Of course, there have also been previous epidemiological studies. A key observation was the doubling of glucose intolerance rates in pregnant women tested on warmer days as compared with those tested in the coldest period of the year.12 Together with the experimental studies of the same period, these early results were interpreted with extreme caution, calling for confirmation, and have gained little attention, or at least were poorly cited. However, it should be noted that later results of epidemiological studies focusing on seasonality and temperature effects on glucose metabolism are strikingly convergent. Both warm13 and cold14 environments were associated, after adjustments, with higher fasting plasma glucose than moderate temperature (18.1°C) in a large population of individuals tested several times.
So, there are regrets concerning the time it has taken to seriously consider the putative contribution of exposure to warmth in the development of glucose metabolism impairment, in particular for residents in India, the Middle-East, Central America, the Caribbean and Mexico for example. These regions are chronically exposed to heat; they have a very high prevalence of type 2 diabetes, yet this coincidence has long been ignored. It may be that climate change concerns acted as a trigger to improve the community readiness to be convinced by the evidence of glucose metabolism impairment in warm environments.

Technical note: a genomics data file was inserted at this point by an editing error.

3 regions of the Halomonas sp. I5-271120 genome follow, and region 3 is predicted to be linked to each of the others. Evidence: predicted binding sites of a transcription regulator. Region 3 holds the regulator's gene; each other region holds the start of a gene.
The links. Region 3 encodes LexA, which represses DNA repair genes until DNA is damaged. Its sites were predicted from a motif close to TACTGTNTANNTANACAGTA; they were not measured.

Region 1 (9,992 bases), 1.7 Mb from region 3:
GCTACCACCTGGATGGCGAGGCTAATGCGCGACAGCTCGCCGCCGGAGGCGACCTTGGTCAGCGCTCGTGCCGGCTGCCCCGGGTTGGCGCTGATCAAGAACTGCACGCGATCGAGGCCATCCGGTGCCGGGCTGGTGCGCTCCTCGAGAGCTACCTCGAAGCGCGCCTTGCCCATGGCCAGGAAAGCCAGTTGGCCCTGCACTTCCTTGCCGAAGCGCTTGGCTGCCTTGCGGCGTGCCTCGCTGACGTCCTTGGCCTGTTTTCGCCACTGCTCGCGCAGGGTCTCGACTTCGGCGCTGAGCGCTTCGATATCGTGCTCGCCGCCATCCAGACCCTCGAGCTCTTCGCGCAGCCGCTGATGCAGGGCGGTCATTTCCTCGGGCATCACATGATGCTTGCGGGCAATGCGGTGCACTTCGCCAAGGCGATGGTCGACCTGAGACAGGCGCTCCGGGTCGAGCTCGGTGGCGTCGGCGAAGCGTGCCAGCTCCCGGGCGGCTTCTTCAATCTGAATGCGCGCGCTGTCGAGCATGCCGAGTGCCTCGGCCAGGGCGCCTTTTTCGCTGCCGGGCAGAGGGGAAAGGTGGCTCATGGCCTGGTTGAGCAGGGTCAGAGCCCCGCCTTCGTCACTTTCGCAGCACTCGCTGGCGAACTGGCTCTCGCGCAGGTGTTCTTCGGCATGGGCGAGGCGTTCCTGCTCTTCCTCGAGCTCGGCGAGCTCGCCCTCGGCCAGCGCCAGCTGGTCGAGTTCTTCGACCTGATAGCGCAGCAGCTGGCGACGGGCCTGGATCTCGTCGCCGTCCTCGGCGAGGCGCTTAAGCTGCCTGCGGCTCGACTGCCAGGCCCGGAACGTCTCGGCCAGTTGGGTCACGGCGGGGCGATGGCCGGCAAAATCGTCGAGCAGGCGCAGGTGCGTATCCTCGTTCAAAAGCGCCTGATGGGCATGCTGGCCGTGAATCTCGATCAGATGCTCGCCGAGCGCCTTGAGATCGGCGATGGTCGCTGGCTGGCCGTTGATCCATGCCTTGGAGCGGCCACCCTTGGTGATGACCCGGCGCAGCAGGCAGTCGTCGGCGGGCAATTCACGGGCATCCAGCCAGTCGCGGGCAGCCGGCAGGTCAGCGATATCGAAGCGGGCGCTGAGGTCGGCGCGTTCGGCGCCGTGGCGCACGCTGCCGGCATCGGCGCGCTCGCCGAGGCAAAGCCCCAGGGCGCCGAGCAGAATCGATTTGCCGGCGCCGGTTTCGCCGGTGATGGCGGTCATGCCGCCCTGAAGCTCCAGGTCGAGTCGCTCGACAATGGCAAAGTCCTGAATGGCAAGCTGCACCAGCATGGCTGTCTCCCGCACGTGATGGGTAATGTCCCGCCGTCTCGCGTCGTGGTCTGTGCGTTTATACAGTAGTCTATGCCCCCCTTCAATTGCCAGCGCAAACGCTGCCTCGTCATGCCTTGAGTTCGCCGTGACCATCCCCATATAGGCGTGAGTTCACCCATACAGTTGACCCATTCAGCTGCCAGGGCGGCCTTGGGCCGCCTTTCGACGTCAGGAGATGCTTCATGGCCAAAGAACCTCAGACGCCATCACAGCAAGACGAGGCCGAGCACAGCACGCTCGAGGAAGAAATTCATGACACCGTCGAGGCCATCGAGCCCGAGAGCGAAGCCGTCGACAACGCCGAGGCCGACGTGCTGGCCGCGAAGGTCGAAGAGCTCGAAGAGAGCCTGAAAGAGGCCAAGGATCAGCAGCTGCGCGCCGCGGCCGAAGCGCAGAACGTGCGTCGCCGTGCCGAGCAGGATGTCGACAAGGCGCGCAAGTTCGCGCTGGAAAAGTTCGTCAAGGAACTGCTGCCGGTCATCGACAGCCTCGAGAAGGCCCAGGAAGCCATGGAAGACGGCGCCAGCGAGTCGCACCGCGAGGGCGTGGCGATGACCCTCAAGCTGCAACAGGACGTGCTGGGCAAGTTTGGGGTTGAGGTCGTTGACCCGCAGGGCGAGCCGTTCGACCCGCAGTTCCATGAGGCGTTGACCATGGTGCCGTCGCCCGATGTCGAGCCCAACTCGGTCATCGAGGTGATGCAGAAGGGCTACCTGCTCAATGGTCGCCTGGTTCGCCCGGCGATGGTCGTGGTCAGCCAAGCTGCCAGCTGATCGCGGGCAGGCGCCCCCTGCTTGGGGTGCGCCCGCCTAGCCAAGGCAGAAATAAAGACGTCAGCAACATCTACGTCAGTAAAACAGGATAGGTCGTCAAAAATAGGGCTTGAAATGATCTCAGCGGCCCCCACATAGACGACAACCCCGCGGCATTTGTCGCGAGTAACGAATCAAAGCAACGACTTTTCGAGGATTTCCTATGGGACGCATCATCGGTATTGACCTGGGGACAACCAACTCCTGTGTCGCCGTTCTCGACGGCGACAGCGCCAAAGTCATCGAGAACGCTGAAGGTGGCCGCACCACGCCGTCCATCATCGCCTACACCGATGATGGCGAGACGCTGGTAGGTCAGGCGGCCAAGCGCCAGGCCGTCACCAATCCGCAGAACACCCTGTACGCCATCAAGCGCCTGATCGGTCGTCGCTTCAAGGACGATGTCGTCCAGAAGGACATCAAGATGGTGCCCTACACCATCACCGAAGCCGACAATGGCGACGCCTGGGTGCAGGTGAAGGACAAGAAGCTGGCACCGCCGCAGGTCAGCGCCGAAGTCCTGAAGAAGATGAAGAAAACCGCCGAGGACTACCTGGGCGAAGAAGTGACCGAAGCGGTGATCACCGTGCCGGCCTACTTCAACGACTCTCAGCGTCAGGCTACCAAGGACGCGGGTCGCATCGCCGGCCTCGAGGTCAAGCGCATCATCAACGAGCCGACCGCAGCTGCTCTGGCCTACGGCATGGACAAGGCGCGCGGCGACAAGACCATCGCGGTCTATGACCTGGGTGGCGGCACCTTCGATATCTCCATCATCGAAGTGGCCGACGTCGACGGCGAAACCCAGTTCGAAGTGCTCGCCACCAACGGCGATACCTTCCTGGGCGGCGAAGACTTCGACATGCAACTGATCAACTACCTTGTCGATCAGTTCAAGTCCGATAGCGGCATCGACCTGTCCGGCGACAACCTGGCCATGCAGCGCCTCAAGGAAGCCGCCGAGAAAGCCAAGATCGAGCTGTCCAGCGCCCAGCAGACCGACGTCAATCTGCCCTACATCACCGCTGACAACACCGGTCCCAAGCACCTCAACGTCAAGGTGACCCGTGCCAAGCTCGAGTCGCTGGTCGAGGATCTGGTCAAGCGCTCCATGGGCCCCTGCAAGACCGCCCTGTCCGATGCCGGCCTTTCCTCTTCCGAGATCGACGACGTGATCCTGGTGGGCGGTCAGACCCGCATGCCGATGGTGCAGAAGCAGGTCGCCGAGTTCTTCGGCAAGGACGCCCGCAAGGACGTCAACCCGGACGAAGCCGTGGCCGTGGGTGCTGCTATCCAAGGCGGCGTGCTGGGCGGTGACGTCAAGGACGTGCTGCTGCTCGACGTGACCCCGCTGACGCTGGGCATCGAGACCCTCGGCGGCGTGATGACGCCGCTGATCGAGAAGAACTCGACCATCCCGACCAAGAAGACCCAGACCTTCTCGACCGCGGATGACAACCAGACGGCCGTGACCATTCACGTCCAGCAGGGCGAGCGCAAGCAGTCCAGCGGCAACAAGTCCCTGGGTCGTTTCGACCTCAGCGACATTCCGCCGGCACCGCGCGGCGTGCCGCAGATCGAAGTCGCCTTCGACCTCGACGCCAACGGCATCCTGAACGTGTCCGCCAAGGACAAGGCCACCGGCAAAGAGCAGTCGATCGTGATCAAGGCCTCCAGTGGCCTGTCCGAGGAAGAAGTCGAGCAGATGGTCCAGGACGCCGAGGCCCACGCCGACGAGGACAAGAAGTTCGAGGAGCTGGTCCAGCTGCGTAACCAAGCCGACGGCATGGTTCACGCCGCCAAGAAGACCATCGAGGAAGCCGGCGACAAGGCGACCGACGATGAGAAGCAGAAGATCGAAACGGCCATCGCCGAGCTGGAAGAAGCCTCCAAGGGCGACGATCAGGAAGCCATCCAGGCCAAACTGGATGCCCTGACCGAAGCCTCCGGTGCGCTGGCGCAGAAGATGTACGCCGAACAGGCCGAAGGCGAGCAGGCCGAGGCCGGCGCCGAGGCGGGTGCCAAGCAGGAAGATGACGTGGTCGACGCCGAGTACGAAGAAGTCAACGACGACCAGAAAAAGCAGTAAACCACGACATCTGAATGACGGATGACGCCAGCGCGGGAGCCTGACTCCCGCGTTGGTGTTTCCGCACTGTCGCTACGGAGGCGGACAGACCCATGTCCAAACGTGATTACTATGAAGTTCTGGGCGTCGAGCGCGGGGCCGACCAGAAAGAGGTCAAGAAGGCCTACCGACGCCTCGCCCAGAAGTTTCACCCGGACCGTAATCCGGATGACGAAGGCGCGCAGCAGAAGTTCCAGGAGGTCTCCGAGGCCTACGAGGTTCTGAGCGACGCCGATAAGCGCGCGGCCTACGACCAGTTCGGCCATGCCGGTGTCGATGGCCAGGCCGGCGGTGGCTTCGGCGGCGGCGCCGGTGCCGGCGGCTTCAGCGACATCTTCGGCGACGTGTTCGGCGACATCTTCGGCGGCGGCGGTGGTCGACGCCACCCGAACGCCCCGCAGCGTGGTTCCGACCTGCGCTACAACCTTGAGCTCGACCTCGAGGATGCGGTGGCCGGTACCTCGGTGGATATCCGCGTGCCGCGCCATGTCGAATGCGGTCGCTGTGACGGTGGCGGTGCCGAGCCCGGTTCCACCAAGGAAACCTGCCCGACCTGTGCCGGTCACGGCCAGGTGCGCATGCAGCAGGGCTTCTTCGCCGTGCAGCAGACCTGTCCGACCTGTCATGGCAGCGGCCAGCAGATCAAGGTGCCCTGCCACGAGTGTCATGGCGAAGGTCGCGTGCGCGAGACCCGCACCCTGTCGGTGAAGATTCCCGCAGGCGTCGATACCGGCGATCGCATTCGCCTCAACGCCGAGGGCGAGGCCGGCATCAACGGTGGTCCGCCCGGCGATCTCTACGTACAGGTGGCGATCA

We wish that the paper by Blauw et al. and all their/our precursors will inspire other teams so as to really improve the understanding of the phenomenon, for a global shared benefit.
1. Blauw LL, Aziz NA, Tannemaat MR, et al. Diabetes incidence and glucose intolerance prevalence increase with higher outdoor temperature. BMJ Open Diabetes Res Care 2017;5:e000317.
2. Lee P, Bova R, Schofield L, et al. Brown adipose tissue exhibits a glucose-responsive thermogenic biorhythm in humans. Cell Metab 2016;23:602-9.
3. Zimmet P, Taylor R, Ram P, et al. Prevalence of diabetes and impaired glucose tolerance in the biracial (Melanesian and Indian) population of Fiji: a rural- urban comparison. Am J Epidemiol 1983;118:673-88.
4. Akanji AO, Bruce M, Frayn K, et al. Oral glucose tolérance and ambient temperature in non-diabetic subjects. Diabetologia 1987;30:431–3.
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10. Antoine-Jonville S, Faure C, Hue O, et al. Ambient temperature-related exaggerated post-prandial insulin response in a young athlete: a case report and implications for climate change. Accepted for publication in the Asia Pacific Journal of Clinical Nutrition.
11. Gupte AA, Bomhoff GL, Touchberry CD, et al. Acute heat treatment improves insulin-stimulated glucose uptake in aged skeletal muscle. J Appl Physiol 1985;110:451–7.
12. Schmidt MI, Matos MC, Branchtein L, et al. Variation in glucose tolerance with ambient temperature. Lancet (London, England) 1994;344:1054–5.
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14. Suarez L, Barrett-Connor E. Seasonal variation in fasting plasma glucose levels in man. Diabetologia 1982;22:250-3.